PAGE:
After the long road of effort from his time as attorney general on the bond commission to now as governor, Gov. Landry’s push to safeguard the firearm industry from financial discrimination came full circle when he signed into law Senate Bill 234, the Firearm Industry Nondiscrimination (FIND) Act earlier this month after being shepherded through the state legislature by Louisiana state Sen. Blake Miguez and state Rep. Troy Romero.

Gov. Landry also signed into law Senate Bill 301, the Louisiana Second Amendment Financial Privacy Act. The law protects the privacy and sensitive financial information of people purchasing firearms and ammunition in The Pelican State by prohibiting financial institutions from requiring a firearm code, also known as a Merchant Category Code (MCC), from being assigned to firearm and ammunition purchases at retail when using a credit card. With Louisiana, there are now 16 states with laws that protect the Second Amendment financial privacy of their citizens; currently, federal legislation is being considered.

First Major Policy Priority  

It wasn’t surprising to anyone the nature of the first major public policy bill Gov. Landry signed into law. After all, he campaigned on making Constitutional Carry a priority. After an initial brief legislative session where he enacted a few redistricting bills, Constitutional Carry was the first major public policy bill Gov. Landry signed into law.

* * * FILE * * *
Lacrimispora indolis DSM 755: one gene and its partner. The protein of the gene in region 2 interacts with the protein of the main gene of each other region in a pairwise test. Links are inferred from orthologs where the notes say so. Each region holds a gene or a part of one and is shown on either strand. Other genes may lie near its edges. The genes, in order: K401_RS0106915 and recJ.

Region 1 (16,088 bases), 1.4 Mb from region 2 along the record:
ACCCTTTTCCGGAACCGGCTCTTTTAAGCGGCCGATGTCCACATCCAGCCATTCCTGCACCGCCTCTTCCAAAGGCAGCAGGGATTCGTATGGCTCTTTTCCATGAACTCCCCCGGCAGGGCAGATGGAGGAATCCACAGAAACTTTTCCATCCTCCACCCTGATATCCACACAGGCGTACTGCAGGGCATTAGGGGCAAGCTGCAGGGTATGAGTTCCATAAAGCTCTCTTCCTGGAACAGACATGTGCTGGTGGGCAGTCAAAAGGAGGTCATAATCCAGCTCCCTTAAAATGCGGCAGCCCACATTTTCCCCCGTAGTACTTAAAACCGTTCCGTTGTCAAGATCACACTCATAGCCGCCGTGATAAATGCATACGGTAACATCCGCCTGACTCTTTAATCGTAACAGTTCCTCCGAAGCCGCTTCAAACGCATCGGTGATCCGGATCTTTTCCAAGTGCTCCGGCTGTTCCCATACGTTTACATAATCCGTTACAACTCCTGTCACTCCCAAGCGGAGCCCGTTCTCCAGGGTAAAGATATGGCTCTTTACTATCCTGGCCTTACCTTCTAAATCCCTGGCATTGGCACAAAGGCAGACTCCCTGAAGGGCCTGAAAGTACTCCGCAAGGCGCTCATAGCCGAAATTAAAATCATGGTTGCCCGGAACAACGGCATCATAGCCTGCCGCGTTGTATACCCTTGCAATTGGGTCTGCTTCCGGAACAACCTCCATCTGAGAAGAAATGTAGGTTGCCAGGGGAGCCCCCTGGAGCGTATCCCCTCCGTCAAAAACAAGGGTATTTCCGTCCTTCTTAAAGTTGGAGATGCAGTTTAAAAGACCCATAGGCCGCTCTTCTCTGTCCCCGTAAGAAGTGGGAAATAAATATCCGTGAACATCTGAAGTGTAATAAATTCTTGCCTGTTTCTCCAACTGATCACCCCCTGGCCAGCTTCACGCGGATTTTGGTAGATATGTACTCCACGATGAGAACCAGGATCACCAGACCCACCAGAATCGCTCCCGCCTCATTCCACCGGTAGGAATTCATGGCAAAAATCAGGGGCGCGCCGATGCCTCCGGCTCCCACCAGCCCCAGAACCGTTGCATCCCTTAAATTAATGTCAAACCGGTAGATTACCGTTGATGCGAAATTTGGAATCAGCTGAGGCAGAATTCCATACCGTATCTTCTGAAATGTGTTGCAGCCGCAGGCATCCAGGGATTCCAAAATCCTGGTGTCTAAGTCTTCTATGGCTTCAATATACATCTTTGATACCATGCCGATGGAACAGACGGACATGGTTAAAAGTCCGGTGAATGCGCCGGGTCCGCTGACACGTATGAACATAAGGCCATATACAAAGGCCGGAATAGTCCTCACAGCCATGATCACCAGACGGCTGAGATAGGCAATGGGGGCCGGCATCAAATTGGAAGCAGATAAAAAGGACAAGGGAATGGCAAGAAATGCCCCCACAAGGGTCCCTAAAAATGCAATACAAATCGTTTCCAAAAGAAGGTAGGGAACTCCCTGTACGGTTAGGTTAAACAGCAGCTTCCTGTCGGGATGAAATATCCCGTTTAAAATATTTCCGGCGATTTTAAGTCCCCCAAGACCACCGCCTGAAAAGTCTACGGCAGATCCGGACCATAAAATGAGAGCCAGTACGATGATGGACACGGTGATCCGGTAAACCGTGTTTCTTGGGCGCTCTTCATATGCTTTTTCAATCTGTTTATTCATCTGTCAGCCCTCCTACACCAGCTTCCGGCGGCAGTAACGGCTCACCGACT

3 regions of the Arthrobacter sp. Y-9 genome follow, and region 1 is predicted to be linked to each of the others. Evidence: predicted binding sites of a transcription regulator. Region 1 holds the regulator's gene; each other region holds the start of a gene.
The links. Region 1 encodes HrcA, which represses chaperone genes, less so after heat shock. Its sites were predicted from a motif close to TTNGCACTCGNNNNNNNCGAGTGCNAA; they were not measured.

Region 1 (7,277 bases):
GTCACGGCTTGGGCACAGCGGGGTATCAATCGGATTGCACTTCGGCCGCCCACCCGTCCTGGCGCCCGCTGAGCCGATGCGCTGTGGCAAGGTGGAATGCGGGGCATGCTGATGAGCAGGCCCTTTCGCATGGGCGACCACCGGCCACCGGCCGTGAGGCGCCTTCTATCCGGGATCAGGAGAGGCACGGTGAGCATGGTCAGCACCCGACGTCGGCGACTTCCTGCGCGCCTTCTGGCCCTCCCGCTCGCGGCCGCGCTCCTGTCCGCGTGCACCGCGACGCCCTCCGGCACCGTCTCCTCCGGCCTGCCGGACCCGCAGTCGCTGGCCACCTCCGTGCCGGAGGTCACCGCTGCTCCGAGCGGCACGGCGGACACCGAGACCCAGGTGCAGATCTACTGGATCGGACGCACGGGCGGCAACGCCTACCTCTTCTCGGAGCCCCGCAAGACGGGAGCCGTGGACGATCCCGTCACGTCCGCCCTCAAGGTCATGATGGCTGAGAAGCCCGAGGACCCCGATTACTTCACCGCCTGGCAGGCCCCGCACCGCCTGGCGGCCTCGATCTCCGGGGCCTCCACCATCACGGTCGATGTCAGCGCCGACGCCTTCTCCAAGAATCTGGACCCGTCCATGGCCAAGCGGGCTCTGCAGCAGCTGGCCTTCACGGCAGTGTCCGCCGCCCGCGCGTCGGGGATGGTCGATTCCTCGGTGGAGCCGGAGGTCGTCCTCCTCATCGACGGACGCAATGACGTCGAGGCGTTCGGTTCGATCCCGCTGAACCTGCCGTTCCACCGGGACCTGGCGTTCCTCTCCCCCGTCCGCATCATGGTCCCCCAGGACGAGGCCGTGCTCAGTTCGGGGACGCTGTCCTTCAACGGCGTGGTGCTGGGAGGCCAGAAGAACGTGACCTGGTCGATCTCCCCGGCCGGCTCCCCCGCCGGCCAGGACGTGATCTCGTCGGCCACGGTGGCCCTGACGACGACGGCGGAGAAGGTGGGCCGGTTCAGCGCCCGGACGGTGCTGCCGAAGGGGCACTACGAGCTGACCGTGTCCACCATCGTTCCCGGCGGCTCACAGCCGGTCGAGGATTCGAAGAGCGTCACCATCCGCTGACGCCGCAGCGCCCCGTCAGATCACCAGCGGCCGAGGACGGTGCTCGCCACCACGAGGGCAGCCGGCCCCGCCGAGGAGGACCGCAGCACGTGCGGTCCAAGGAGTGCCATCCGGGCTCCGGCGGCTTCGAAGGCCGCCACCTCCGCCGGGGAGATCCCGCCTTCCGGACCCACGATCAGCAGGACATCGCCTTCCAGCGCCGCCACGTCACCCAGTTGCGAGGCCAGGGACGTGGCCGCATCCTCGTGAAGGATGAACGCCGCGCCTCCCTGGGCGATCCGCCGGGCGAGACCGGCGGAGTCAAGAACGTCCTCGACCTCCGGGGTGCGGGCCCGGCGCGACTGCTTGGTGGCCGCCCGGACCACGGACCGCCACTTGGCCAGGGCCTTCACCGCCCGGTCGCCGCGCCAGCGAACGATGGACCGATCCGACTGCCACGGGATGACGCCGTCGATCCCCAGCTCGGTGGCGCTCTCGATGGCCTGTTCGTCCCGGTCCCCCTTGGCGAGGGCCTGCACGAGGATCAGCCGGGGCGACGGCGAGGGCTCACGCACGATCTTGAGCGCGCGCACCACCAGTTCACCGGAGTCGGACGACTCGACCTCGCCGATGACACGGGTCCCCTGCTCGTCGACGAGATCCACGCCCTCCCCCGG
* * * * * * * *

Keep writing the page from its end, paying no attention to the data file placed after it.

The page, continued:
“I promised the folks of Louisiana that I would champion Constitutional Carry into law, and within two months, I have honored that commitment,” Gov. Landry stated at a bill signing ceremony where he put his signature on Senate Bill 1. That made Louisiana the 28th state to enact permitless carry, granting law-abiding citizens of at least 18 years of age the ability to conceal carry a firearm without having to receive permission from the government.

“It’s fundamentally clear — law-abiding citizens should never have to seek government permission to safeguard themselves and their families. Today, we have secured an incredible victory for liberty in Louisiana,” the governor said.

Louisianans were in agreement. “It’s the Second Amendment to keep and bear arms to protect ourselves and possessions, our families,” a Louisiana man told local news when the bill passed.

With numerous members of the state’s legislature on board, and firearm industry members like Dillan Rider, President and Founder of RSG Wholesale in Broussard, Laurie Lipsey Aronson, Chairwoman and CEO of Lipsey’s, and so many others continuing to fight for the Second Amendment, it’s crystal clear the new sheriff in town is one that will continue standing up for Constitutional rights and make Second Amendment protections a priority. Gov. Landry made such promises while campaigning to earn the voters’ trust and support. All they see are his promises kept.

You may also be interested in:

NSSF Applauds Louisiana Gov. Landry for Signing Second Amendment Financial Privacy Act

NSSF Praises Louisiana Gov. Landry for Signing FIND Act

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Tags: Financial Discrimination Firearm Industry Nondiscrimination Act Governor Jeff Landry Merchant Category Codes